RENO - The killing of a rogue bear has caused a rift in a Lake Tahoe community, where some residents claim California wildlife officials destroyed the wrong bruin for which a trap had been set.
''We're all terribly upset about it,'' said Sylvia Cornish, who lives on the California side of Lake Tahoe on Rubicon Bay.
''They got the wrong bear.''
But California Fish and Game officials said the male bear that was trapped and destroyed last week was another nuisance bear that twice had broken into at least one home while the residents were inside and for which a separate trap-and-kill permit had been issued.
''If it was a normal bear, it wouldn't be hanging around houses. It'd be out eating berries and flipping logs,'' said Darrell Stevenson, game warden at South Lake Tahoe.
The controversy centers on a mother bear with two cubs suspected of nearly a dozen home invasions in the Homewood area on the lake's west side.
After aversion tactics - shooting it with rubber bullets and pepper spray - failed to deter the animal, members of Bear League, a wildlife advocacy group, agreed that the mother bear needed to be destroyed.
But league President Ann Bryant said she had an agreement with fish and game officials that the mother bear would not be killed until they could confirm it was the right suspect. Also, she said, efforts were to be made to try to ''rehabilitate'' the two cubs.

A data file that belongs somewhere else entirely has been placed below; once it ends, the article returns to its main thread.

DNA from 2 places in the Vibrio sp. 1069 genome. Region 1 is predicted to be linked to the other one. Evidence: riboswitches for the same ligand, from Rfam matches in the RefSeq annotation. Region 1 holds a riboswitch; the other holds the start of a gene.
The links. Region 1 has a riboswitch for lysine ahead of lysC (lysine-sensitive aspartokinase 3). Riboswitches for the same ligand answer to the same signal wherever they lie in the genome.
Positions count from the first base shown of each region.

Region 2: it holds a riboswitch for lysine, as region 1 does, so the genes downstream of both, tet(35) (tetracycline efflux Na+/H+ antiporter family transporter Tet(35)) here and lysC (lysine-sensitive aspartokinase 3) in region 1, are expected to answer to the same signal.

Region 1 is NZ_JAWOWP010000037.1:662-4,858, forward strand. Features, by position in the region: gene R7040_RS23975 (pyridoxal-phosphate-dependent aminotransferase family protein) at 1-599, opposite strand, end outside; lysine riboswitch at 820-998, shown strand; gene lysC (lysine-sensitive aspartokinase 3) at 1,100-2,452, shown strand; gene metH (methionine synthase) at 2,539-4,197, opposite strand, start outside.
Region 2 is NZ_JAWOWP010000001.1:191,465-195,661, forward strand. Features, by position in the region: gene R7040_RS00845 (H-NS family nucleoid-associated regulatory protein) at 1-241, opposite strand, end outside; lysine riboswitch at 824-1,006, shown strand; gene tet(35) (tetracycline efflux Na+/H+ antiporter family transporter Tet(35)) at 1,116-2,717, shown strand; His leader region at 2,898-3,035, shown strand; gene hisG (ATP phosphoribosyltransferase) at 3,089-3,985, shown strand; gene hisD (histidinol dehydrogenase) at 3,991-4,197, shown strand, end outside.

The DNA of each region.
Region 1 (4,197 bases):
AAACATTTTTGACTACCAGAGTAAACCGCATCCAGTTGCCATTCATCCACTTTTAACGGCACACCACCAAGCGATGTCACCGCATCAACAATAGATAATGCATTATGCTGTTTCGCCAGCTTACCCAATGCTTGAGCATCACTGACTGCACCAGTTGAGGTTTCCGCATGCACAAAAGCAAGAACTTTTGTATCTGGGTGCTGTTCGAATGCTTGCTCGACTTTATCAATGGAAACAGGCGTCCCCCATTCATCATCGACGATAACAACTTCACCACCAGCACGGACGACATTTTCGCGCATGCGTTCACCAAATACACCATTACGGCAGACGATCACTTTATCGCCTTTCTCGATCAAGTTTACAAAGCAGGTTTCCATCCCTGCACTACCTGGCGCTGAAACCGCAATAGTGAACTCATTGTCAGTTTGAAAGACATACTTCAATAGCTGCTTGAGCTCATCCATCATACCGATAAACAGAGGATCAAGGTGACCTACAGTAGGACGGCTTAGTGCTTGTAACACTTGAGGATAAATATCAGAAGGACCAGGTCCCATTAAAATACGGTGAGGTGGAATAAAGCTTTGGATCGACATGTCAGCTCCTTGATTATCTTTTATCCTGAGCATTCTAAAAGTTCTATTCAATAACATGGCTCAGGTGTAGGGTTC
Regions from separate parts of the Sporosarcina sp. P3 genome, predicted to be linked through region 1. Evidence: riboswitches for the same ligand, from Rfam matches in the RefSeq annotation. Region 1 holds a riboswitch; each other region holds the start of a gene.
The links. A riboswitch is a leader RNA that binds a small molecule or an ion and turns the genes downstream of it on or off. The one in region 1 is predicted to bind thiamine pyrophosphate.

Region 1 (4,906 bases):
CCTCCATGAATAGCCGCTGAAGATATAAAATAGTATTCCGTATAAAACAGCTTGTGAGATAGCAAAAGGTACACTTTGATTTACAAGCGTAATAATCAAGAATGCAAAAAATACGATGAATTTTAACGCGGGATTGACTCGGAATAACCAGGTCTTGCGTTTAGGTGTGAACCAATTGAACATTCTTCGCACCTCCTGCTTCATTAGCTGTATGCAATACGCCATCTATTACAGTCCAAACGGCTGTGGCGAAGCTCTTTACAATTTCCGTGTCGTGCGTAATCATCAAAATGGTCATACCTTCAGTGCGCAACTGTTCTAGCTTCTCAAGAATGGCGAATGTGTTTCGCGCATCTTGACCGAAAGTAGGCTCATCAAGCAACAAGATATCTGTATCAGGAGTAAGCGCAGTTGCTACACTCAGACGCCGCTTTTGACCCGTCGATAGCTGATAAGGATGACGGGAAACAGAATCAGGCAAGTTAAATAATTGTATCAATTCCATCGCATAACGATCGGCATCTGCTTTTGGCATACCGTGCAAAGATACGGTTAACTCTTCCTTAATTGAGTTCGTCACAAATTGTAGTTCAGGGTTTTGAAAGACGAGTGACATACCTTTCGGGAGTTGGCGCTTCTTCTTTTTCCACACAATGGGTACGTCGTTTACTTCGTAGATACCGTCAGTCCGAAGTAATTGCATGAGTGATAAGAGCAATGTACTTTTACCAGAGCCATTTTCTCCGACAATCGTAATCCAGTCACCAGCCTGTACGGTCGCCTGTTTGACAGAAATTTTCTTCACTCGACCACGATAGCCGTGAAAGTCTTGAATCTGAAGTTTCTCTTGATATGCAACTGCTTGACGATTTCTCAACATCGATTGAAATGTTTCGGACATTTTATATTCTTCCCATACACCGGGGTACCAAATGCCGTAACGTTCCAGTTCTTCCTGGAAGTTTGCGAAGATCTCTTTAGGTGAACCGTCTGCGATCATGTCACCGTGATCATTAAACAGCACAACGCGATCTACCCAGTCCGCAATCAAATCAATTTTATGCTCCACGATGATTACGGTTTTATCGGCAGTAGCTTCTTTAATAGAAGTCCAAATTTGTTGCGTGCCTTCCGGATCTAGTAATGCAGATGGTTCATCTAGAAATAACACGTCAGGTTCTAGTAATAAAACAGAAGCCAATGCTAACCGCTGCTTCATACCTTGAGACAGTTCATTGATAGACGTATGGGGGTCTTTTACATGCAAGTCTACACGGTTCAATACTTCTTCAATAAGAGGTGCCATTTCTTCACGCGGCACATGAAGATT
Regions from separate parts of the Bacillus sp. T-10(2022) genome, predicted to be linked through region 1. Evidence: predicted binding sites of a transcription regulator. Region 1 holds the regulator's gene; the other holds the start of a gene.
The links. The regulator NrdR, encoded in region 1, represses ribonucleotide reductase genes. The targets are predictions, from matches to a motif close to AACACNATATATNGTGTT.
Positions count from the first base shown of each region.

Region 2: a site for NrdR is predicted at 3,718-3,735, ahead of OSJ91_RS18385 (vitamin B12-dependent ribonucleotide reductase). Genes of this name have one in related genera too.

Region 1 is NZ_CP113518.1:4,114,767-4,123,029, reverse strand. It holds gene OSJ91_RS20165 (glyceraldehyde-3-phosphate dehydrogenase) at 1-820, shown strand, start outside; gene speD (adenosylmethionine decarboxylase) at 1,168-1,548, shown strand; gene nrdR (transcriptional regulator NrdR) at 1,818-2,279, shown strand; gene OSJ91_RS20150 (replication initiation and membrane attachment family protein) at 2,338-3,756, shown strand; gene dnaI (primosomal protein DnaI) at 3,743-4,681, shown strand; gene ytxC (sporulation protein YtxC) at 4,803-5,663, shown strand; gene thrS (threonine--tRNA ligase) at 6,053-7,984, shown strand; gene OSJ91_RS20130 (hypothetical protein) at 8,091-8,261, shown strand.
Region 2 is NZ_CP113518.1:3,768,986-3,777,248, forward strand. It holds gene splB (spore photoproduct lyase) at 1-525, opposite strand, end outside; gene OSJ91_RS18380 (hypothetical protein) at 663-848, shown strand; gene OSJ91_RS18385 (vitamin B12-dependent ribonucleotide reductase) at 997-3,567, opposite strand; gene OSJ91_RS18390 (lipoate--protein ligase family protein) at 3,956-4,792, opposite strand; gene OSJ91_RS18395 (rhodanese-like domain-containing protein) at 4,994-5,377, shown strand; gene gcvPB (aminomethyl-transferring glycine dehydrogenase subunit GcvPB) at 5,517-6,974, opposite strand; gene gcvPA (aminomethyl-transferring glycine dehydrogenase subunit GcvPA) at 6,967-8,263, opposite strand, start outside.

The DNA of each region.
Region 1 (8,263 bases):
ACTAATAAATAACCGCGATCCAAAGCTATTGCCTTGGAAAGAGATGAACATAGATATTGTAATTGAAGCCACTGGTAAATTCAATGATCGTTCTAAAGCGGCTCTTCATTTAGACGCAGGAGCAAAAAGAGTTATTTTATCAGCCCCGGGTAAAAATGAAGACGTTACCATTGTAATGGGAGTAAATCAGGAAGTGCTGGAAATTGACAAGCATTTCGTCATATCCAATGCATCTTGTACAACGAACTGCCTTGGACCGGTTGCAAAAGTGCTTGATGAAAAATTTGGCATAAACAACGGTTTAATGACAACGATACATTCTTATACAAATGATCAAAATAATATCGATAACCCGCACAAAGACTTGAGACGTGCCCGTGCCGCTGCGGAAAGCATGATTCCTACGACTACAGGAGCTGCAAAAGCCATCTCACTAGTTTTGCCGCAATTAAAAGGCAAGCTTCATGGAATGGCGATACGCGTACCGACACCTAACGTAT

Bryant and others were angered when the male bear was trapped and destroyed without them being notified.
''My trust level has plummeted,'' she said.
Permits that allow the trapping and killing of bears, called depredation permits, are issued to homeowners who request them after wildlife officials confirm bear-caused property damage has occurred or human safety is at risk.
''I try to work with everybody,'' Stevenson said. ''We're not out to kill all the bears.
''But if a bear breaks into a house and the homeowner requests a depredation permit, I have to issue it.''
Stevenson and Fish and Game Capt. Mike Herlache said two separate permits have been issued for the sow, which remains at large with the cubs. Only one, at the request of the homeowner, contains a provision that Bryant and the Bear League be notified if its trapped.
They said the bear population in the Sierra is healthy and more human-bear conflicts are inevitable as people encroach on wildlife habitat.
But quelling friction between residents who complain about problem bears and those who see them as cute, harmless critters may be even harder.
''People who are afraid to talk to me'' out of fear they will be threatened or harassed by neighbors, Stevenson said.
''It's understandable how people get attached to them,'' Herlache said of the bruins. ''They're not only cute when they're small, they're cute when they're big.''
But when bears learn to break into homes in search of food, they become a problem, he said.
''They're essentially big eating machines, a stomach with a good nose attached to it,'' Herlache said. ''There's a lot of people who really fear these animals because they're big and they're predators.
''This is a problem that isn't going to go away.''